Business Model Canvas (BMC)Structure and plan business models.
The Business Model Canvas helps with the structured planning of business models. It can support at the development of new business models as well as at the optimization of existing ones. The Business Model Canvas consists of the following 9 sections:
- Customer segments: For whom is the business model intended to create added value? Define the target group or your potential customers.
- Value proposition: What problem is solved for the customer? What added value does the product offer?
- Channels: How is the company in contact with the customer? Which touch points are particularly suitable and why?
- Customer relationships: How is the target group reached? How are new customers acquired and existing ones retained?
- Revenue streams: How is revenue generated? What are the different sources of revenue and what is their relevance?
- Key resources: In order to provide a service, various resources are required. Which resources are indispensable for maintaining the value proposition?
- Key activities: Which activities are necessary to enable customer value?
- Key partners: Which key partners are required? Are there strategic partners who enrich the business model?
- Cost structure: Within the framework of a business model, costs are incurred in various ways. Which expenses are important to consider?
- It is best to go through the BMC as a team to incorporate as many thoughts and approaches as possible. It also helps the team to get on the same page and provide clarity. Invite the team to a meeting and prepare the BMC, printing it out in A3 size or larger at best. Ideally, everyone involved in the meeting has post-it's and a pen in front of them so that everyone can participate in filling the framework.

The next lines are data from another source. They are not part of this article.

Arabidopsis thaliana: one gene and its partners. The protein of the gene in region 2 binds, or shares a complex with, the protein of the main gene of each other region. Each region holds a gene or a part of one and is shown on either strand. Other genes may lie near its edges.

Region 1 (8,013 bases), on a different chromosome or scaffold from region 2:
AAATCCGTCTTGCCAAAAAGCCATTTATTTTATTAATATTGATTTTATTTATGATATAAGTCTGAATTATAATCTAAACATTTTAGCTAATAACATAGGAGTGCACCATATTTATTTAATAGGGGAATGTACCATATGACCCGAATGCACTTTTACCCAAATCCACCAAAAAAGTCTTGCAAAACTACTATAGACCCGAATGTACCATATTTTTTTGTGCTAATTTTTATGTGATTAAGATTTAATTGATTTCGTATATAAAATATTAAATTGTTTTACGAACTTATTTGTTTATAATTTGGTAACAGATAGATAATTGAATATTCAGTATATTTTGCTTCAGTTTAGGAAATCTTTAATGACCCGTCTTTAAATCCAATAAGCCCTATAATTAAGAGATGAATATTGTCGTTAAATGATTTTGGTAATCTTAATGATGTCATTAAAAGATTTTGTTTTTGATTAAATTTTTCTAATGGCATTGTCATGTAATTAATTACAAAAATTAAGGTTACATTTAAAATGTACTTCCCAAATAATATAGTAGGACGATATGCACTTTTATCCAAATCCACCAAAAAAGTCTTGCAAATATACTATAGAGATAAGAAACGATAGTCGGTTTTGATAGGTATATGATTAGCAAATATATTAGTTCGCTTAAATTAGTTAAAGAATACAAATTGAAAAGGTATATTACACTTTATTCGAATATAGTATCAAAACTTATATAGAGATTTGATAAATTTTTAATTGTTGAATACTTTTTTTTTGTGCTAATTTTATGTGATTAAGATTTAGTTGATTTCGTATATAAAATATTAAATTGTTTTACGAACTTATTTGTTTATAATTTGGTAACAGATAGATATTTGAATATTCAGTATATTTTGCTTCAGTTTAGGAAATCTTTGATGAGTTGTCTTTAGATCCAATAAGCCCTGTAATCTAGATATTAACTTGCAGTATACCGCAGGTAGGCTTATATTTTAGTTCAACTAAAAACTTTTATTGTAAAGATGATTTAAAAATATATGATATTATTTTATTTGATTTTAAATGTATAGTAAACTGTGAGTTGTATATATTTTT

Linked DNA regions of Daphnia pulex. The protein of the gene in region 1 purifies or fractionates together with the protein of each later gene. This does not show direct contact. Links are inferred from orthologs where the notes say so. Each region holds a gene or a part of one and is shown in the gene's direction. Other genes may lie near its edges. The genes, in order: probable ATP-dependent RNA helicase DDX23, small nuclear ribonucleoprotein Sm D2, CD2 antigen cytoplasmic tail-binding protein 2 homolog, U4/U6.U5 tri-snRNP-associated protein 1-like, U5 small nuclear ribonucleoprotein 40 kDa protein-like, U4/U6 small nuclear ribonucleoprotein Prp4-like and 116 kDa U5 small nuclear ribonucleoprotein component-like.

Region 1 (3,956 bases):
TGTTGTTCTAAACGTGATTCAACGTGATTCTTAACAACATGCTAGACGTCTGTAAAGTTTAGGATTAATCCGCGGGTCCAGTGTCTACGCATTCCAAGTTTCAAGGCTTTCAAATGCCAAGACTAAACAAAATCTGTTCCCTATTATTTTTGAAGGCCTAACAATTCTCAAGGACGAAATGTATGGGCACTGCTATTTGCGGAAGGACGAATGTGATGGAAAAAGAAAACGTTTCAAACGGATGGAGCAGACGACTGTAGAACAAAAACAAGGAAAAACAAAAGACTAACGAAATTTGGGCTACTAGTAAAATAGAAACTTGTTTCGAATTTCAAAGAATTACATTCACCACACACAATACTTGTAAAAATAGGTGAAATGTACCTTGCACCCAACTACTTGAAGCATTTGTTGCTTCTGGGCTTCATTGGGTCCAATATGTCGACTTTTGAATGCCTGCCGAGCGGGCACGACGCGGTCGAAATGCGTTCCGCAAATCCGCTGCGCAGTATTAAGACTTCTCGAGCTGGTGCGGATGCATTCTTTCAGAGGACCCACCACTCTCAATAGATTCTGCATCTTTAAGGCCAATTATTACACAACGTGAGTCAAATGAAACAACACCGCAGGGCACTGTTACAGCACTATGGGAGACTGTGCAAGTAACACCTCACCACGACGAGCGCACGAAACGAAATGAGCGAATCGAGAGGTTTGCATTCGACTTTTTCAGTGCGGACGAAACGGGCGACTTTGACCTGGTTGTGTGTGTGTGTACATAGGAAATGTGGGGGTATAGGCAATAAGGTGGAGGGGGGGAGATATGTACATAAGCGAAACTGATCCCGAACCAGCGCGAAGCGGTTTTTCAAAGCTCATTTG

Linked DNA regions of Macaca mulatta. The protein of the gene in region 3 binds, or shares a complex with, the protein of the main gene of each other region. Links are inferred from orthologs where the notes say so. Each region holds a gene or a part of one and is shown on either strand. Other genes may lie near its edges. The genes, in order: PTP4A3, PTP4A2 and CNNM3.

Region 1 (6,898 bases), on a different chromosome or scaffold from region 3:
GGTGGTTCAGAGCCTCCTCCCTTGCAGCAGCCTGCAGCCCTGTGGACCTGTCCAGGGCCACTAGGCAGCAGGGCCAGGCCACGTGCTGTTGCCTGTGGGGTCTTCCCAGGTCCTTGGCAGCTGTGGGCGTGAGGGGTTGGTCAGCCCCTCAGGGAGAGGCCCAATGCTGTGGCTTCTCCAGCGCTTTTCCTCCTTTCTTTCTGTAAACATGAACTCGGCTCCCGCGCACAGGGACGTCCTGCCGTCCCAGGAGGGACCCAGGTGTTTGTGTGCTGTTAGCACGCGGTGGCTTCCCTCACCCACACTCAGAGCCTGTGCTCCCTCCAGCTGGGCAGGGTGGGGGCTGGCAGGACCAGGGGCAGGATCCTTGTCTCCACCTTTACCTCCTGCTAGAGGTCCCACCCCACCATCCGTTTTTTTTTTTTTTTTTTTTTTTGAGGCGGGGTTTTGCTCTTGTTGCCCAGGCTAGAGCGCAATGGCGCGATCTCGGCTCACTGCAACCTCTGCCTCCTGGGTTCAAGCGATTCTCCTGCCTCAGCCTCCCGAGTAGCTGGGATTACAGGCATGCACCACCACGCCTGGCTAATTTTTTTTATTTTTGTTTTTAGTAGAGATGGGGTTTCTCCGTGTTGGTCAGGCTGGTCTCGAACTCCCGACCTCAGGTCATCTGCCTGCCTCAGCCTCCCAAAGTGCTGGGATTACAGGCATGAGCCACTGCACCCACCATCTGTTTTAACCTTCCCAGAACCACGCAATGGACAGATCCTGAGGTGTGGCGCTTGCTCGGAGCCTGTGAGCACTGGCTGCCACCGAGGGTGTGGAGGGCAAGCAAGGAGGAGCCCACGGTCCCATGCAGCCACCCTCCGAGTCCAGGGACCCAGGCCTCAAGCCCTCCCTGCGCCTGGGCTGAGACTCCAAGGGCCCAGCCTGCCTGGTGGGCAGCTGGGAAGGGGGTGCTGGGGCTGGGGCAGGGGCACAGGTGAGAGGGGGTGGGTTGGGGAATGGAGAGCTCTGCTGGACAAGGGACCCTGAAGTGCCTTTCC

- Start with the customer segments, because they should be the focus of any development.
- Optional: To delve deeper into the value proposition of the business model, the Customer Profile & Value Proposition worksheet can be used. This extends the two particularly important areas of “customer segments” and “value proposition”. The customer segments, which are called customer profile here, describe the jobs (functional, social, or emotional) that the customer wants to complete, as well as what pains and gains there are. In contrast, the products (or services) of the value proposition are described. In addition, the way in which these products act as pain relievers for the customers is recorded. Finally, the so-called “gain creators” are discussed, which show how gains are created for the customer.
- Once the BMC (and optionally the Customer Profile & Value Proposition worksheet) is completed, they should always be visible to all team members. This allows for recalling the jointly discussed values at any time.